Soreness = Adaptation

I took the new shoes for a longer spin today, 30 minutes on the treadmill. I put my Superfeet insoles in the shoes this time and it was pretty okay, despite having some hot spots, slippy heel and other assorted lacing troubles. (Left foot needs to be looser, right foot needs to be tighter in the mid-foot. Taking notes so I remember. Lacing might as well be rocket science!) I’m afraid I’ve lost some conditioning from my break; I took it slow and it was still a little difficult. The first 5-10 minutes my calves were tight and a little hurty, which might be a problem, but hopefully I just need to get used to the shoes, since they have a smaller heel to toe drop than my old ones. I’ll stretch well and take a rest day from running tomorrow.

I’m pretty sore this morning, especially in my pecs and triceps and abs. Since it’s not sore-to-the-point-of-can’t-move, this is good! Soreness means I worked the muscle hard enough to tear it up a bit, and when it heals it’ll be stronger. In fancy lifting parlance, this is called overload (the working part) and adaptation (the healing stronger part). So I don’t mind getting sore from lifting all that much, really. It means I’m doing it right.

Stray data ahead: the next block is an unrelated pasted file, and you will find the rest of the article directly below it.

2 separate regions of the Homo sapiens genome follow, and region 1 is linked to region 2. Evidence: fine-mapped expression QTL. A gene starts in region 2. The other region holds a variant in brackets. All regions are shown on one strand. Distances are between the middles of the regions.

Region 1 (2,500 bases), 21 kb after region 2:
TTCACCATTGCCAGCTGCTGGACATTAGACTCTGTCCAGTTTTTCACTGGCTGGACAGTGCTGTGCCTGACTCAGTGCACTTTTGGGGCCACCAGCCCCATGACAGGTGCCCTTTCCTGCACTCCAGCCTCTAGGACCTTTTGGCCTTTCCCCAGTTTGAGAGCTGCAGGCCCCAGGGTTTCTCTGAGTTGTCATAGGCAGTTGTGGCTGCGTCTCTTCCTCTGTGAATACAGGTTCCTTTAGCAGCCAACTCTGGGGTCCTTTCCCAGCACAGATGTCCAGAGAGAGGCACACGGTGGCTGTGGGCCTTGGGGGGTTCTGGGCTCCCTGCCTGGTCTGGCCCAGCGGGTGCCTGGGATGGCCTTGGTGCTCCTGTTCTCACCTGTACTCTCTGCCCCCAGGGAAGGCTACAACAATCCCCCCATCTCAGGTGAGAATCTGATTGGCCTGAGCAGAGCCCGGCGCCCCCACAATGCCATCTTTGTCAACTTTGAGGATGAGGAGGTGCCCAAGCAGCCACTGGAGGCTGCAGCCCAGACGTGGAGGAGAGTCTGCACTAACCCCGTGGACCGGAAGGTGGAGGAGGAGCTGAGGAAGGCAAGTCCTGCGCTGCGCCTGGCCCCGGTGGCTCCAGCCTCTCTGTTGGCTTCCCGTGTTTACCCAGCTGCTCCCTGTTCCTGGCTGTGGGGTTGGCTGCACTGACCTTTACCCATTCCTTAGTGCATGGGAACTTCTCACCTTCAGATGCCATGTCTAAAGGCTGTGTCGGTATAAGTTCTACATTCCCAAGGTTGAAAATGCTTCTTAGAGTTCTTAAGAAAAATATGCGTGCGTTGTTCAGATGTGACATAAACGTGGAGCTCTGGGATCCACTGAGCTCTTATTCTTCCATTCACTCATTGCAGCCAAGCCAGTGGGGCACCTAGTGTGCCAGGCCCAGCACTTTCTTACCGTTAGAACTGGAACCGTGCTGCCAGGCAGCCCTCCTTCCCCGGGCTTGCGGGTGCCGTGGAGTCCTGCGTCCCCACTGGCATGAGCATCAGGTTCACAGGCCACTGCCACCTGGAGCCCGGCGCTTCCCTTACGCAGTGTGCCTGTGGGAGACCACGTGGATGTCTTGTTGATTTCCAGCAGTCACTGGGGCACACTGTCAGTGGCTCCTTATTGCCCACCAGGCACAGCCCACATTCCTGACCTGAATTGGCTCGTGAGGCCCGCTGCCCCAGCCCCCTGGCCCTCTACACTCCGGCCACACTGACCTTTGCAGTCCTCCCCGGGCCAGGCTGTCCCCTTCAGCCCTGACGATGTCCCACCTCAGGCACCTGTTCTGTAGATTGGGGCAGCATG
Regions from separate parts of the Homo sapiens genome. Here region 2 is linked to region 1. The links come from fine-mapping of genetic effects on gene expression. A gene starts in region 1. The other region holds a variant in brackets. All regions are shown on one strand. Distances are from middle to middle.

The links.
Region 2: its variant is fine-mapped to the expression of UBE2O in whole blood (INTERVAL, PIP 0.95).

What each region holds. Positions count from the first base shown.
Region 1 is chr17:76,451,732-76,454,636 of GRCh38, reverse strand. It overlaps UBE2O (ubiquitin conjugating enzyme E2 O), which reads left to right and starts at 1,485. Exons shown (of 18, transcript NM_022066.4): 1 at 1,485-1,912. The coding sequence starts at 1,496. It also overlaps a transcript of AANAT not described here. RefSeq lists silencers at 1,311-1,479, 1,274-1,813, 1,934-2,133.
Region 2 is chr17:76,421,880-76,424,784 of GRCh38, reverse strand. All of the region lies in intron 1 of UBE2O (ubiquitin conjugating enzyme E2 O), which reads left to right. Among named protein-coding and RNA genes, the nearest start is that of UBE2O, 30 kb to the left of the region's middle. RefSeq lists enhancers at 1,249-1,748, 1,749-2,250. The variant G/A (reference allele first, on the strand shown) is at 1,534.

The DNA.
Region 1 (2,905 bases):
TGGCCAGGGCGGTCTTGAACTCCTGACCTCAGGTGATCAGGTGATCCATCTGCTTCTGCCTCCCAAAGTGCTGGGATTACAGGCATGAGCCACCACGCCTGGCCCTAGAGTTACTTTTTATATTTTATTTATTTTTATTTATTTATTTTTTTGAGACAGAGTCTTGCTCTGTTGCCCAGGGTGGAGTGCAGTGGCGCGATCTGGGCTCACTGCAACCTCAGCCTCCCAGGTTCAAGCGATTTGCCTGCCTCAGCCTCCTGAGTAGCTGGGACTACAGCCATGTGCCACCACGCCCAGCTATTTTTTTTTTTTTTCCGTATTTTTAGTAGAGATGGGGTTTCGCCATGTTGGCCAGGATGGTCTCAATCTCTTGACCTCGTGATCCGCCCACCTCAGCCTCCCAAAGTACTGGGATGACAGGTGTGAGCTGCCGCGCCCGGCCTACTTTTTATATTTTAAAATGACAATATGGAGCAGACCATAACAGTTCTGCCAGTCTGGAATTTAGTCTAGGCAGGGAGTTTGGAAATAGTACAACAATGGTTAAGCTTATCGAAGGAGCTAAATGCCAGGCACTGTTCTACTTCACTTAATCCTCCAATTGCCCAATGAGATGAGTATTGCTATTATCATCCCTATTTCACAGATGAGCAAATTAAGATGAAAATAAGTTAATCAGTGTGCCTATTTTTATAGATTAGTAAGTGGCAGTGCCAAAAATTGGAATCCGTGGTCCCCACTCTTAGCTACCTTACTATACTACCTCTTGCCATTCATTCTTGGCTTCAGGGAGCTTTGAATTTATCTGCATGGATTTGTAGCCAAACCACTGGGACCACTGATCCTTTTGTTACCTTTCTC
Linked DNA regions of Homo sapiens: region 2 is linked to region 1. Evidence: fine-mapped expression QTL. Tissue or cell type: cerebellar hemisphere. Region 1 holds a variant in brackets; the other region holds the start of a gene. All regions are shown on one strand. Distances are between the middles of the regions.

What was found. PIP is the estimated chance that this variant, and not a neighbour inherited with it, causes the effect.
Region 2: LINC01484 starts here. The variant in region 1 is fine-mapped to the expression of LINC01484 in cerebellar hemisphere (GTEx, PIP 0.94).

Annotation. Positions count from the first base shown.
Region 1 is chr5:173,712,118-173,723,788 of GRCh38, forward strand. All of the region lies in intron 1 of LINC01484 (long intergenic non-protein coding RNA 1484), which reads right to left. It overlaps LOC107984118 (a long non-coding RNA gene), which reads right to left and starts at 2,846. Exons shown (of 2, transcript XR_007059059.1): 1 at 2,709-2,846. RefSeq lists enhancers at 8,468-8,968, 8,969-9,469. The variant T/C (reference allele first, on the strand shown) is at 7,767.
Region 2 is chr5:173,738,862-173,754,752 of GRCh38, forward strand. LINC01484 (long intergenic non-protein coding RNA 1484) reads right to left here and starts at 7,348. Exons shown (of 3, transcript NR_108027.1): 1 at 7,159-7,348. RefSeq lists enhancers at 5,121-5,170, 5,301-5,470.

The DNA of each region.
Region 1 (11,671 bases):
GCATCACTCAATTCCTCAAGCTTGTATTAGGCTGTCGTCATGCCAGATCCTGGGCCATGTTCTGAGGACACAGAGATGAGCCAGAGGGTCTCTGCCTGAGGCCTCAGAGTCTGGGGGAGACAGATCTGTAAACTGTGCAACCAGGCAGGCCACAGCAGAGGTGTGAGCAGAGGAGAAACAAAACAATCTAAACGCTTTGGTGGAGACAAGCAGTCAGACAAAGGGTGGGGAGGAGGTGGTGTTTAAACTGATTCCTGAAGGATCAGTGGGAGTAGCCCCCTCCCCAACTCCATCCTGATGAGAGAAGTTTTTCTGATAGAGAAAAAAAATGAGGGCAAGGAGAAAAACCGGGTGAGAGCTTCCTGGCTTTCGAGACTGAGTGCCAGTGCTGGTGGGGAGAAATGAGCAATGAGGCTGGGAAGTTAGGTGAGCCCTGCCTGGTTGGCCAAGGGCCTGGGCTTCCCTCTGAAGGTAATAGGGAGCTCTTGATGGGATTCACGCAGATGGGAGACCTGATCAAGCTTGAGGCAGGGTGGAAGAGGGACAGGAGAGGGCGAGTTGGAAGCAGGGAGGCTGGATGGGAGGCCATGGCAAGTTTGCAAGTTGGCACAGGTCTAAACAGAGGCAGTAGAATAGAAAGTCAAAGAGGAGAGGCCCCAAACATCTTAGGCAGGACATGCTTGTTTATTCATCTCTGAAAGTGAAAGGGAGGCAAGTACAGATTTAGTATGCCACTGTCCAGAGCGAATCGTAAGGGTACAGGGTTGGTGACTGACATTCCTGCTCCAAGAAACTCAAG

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2 Responses to Soreness = Adaptation

  1. I have the worst time at lacing! I always seem to end up w one shoe too loose & one too tight. It’s why I switched to speed laces, but the laces in my new shoes are so cute I haven’t had the heart to switch them out >_<

    • G says:

      Huh! I’ve never seen those Speedlaces things before, but they look pretty cool! The quick tension adjustment would be useful– usually I’ll just run with too-tight/too-loose laces rather than taking the time to stop and untie/fix/re-tie them.

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